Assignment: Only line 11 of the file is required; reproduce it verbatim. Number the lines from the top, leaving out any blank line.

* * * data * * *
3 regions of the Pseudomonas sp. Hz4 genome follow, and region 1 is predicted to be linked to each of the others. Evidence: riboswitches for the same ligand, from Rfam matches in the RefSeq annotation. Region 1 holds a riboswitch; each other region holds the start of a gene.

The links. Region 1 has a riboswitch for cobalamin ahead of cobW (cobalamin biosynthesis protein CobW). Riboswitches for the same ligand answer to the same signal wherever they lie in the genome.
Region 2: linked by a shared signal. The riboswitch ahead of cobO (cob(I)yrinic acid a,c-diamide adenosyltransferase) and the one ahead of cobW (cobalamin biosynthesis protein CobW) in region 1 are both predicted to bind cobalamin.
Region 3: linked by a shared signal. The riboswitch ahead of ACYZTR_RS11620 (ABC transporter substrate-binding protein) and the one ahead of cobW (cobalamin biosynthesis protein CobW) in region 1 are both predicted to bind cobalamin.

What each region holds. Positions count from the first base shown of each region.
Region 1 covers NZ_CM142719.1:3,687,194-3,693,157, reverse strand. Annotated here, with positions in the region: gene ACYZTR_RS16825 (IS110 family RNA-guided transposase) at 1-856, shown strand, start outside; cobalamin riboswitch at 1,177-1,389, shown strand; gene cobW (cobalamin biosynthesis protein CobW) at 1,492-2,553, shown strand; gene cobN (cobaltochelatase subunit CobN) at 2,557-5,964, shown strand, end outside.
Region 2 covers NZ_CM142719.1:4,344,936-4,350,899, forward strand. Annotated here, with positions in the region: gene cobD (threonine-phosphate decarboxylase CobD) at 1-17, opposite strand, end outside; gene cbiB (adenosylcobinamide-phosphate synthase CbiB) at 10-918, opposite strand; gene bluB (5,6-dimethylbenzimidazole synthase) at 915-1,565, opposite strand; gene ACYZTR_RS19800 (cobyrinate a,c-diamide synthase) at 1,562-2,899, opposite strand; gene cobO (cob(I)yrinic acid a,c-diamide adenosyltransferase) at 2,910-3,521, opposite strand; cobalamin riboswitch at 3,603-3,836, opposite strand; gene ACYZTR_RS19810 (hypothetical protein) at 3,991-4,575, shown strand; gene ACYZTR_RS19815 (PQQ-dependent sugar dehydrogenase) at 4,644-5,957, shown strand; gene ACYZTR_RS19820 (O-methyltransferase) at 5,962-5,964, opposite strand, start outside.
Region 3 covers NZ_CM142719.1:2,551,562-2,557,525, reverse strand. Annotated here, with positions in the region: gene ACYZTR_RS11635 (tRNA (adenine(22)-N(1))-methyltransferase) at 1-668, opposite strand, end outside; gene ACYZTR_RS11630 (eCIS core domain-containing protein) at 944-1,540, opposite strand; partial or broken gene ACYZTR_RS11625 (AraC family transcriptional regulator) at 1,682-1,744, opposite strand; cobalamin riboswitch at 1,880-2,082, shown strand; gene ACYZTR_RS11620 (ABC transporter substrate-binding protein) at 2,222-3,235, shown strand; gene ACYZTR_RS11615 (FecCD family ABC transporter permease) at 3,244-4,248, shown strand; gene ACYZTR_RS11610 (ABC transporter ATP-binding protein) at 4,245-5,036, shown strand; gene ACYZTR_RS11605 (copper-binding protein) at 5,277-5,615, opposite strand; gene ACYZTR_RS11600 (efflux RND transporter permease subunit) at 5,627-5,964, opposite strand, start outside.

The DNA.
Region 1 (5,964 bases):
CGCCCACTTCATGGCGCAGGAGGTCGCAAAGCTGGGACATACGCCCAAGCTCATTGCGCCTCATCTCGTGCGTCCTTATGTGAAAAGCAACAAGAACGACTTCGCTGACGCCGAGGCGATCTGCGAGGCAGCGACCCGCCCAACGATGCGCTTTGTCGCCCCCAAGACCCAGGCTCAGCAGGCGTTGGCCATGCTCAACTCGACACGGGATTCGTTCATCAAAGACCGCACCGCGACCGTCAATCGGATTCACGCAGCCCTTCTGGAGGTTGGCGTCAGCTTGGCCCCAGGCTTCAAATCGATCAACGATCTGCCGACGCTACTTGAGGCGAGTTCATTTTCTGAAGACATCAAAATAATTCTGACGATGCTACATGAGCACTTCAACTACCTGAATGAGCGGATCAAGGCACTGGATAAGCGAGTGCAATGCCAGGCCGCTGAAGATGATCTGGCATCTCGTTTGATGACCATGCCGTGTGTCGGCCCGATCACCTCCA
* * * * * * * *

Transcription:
CGCCCACTTCATGGCGCAGGAGGTCGCAAAGCTGGGACATACGCCCAAGCTCATTGCGCCTCATCTCGTGCGTCCTTATGTGAAAAGCAACAAGAACGACTTCGCTGACGCCGAGGCGATCTGCGAGGCAGCGACCCGCCCAACGATGCGCTTTGTCGCCCCCAAGACCCAGGCTCAGCAGGCGTTGGCCATGCTCAACTCGACACGGGATTCGTTCATCAAAGACCGCACCGCGACCGTCAATCGGATTCACGCAGCCCTTCTGGAGGTTGGCGTCAGCTTGGCCCCAGGCTTCAAATCGATCAACGATCTGCCGACGCTACTTGAGGCGAGTTCATTTTCTGAAGACATCAAAATAATTCTGACGATGCTACATGAGCACTTCAACTACCTGAATGAGCGGATCAAGGCACTGGATAAGCGAGTGCAATGCCAGGCCGCTGAAGATGATCTGGCATCTCGTTTGATGACCATGCCGTGTGTCGGCCCGATCACCTCCA